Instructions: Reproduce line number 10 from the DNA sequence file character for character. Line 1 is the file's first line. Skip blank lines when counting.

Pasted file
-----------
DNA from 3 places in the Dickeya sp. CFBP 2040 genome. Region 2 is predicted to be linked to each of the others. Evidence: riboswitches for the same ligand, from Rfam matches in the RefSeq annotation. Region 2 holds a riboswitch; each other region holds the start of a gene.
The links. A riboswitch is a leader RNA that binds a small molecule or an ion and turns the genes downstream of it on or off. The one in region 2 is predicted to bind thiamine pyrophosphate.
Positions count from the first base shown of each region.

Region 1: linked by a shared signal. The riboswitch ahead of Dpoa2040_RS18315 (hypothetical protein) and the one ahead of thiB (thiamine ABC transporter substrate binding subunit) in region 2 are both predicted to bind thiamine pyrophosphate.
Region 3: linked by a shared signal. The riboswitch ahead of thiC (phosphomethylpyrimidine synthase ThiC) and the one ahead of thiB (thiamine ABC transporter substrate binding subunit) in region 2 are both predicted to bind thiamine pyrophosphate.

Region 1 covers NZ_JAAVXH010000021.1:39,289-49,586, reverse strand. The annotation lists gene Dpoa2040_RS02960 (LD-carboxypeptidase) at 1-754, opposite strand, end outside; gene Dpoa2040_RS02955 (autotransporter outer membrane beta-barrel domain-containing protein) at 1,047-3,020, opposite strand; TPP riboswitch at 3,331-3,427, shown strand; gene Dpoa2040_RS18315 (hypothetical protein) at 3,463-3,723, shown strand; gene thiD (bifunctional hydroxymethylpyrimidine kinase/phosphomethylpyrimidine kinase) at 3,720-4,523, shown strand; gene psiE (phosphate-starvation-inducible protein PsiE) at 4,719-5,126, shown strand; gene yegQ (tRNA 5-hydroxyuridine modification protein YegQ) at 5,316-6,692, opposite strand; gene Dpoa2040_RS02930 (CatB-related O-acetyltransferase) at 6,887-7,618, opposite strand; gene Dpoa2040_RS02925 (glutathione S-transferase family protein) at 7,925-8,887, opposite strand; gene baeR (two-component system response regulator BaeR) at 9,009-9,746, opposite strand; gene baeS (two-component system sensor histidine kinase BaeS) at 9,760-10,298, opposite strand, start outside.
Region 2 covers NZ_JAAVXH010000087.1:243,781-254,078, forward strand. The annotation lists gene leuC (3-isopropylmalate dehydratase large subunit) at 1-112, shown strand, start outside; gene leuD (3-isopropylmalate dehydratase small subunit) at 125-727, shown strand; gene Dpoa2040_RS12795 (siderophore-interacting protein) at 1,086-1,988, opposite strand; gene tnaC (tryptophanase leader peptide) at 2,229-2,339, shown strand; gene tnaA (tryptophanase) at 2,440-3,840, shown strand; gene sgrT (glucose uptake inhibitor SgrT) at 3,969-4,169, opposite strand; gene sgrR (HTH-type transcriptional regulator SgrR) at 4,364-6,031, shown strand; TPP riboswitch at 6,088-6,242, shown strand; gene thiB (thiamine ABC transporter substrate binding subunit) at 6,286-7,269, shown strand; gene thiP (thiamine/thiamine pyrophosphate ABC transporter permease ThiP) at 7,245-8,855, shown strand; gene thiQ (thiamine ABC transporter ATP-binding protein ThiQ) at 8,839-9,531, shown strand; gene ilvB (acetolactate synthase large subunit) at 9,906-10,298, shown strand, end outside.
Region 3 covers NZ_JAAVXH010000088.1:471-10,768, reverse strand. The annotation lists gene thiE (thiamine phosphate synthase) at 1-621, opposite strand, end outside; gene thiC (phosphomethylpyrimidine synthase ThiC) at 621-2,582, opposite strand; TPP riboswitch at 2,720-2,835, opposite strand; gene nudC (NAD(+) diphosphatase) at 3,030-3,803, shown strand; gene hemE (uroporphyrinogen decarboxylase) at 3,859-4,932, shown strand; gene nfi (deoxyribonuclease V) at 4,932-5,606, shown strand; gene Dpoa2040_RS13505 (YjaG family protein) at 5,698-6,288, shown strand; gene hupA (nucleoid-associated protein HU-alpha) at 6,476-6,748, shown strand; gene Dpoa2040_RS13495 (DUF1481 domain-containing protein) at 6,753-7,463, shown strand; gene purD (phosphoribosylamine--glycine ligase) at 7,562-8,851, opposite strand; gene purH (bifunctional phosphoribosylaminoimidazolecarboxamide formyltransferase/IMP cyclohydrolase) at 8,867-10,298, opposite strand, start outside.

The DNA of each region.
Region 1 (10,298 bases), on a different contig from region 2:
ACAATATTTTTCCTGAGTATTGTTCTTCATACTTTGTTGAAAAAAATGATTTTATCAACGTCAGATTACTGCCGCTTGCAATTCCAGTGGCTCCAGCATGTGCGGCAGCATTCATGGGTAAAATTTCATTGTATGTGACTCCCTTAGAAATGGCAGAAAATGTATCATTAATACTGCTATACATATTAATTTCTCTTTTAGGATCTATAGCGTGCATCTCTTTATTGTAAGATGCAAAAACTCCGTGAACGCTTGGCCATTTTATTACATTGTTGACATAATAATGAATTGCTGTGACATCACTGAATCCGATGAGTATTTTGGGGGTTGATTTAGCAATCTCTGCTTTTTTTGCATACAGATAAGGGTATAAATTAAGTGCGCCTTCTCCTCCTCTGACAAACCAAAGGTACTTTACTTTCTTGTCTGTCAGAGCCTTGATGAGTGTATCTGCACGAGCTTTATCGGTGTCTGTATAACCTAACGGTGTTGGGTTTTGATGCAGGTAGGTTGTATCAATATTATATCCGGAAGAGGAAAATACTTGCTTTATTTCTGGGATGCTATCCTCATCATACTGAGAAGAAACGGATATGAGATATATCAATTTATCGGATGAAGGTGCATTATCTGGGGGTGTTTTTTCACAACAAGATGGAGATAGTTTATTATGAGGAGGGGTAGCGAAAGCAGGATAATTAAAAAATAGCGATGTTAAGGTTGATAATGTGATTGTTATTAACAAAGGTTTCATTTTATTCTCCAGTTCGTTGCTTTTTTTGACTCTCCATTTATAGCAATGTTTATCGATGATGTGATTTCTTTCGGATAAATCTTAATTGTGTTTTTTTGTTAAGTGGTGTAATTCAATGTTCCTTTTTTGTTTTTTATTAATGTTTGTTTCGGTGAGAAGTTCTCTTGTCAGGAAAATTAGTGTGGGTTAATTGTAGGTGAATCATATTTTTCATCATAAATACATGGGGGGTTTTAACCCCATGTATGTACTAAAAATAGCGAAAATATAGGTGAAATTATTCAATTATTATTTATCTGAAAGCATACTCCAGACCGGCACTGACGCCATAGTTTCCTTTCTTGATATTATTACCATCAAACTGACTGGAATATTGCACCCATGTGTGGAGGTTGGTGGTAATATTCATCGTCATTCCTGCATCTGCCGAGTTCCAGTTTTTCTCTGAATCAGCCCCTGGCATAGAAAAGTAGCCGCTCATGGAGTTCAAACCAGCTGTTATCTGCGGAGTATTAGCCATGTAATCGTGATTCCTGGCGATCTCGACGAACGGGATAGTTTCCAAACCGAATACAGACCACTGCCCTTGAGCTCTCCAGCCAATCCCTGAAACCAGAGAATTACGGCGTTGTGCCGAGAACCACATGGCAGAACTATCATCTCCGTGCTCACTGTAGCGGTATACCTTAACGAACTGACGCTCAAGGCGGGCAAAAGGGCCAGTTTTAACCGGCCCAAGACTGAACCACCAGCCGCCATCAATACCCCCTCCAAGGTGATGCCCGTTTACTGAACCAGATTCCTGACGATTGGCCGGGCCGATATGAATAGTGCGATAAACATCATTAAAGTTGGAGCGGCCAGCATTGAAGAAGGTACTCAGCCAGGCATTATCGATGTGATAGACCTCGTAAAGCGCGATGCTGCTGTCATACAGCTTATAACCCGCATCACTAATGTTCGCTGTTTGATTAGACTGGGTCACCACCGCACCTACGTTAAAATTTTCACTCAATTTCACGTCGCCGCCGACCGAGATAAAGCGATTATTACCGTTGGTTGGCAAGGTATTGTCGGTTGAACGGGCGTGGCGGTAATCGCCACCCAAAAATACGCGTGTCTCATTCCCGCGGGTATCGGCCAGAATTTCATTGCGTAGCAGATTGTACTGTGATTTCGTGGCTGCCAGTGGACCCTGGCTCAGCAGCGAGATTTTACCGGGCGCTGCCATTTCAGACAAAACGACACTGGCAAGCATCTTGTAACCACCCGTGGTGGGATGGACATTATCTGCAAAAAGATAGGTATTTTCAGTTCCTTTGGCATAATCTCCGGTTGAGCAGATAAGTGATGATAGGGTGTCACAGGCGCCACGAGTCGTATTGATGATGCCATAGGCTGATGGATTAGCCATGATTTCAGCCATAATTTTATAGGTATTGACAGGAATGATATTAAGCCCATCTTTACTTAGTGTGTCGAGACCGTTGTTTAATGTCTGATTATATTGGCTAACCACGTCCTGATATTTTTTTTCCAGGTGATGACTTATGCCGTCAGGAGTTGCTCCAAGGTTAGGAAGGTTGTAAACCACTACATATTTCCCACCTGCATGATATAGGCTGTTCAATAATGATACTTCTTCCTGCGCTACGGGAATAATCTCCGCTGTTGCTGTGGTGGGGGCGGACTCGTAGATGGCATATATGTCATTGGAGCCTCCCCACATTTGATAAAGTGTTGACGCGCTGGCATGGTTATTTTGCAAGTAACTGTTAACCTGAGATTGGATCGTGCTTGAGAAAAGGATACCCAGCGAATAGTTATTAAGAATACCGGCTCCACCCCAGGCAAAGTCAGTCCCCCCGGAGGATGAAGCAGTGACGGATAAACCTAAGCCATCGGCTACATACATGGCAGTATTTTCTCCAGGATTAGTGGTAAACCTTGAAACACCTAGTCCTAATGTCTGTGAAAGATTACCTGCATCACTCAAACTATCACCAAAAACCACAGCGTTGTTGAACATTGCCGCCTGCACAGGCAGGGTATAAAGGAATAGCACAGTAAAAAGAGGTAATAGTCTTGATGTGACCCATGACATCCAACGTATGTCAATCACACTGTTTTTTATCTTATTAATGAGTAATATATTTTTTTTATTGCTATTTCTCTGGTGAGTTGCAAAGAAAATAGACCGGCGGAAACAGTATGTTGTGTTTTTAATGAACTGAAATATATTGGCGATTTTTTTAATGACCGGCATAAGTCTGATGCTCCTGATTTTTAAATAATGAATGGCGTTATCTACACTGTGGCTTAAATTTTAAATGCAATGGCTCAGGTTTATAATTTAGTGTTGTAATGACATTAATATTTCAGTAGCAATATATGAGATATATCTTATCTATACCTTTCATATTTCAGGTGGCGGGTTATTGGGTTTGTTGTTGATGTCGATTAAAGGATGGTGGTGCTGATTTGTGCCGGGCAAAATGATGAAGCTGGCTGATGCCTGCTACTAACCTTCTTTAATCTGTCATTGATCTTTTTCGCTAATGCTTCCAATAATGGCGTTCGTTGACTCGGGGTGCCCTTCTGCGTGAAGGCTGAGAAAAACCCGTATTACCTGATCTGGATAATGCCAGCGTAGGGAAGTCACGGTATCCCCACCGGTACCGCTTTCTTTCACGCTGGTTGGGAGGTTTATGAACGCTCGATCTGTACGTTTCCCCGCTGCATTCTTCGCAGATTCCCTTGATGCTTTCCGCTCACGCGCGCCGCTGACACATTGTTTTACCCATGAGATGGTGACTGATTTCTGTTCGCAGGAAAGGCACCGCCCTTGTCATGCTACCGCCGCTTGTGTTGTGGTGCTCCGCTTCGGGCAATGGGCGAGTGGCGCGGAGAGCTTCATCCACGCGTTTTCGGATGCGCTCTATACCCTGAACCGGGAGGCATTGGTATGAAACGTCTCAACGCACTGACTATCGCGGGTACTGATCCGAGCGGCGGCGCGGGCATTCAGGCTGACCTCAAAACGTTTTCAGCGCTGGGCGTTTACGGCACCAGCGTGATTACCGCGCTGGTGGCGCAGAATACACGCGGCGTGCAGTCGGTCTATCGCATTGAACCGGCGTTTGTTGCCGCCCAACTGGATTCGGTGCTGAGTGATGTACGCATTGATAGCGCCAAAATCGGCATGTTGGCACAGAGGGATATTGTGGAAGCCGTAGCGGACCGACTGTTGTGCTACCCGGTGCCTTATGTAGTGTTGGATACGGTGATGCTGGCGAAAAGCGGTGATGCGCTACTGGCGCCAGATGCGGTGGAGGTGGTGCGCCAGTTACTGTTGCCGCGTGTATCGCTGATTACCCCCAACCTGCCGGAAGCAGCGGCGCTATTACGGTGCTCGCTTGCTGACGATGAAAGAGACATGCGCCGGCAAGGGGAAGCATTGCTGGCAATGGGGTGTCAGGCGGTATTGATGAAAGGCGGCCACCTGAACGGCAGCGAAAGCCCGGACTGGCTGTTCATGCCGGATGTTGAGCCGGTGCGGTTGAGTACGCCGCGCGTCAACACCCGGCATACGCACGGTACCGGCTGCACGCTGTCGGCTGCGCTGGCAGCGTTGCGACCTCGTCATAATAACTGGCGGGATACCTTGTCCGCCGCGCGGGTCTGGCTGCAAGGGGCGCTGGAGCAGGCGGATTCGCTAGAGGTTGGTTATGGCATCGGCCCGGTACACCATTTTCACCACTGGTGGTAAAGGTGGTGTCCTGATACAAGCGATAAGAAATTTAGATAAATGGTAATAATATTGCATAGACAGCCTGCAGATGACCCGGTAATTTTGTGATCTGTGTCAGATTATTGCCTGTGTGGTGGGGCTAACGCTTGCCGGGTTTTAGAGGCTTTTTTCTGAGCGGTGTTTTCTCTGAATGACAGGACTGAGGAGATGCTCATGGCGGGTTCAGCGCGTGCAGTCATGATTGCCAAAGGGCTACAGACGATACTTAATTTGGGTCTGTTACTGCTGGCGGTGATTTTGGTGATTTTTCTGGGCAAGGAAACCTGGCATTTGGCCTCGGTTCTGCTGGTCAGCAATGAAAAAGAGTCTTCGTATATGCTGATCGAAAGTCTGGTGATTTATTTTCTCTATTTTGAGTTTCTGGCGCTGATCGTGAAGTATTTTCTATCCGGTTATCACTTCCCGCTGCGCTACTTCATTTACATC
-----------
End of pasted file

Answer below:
Region 1 (10,298 bases), on a different contig from region 2: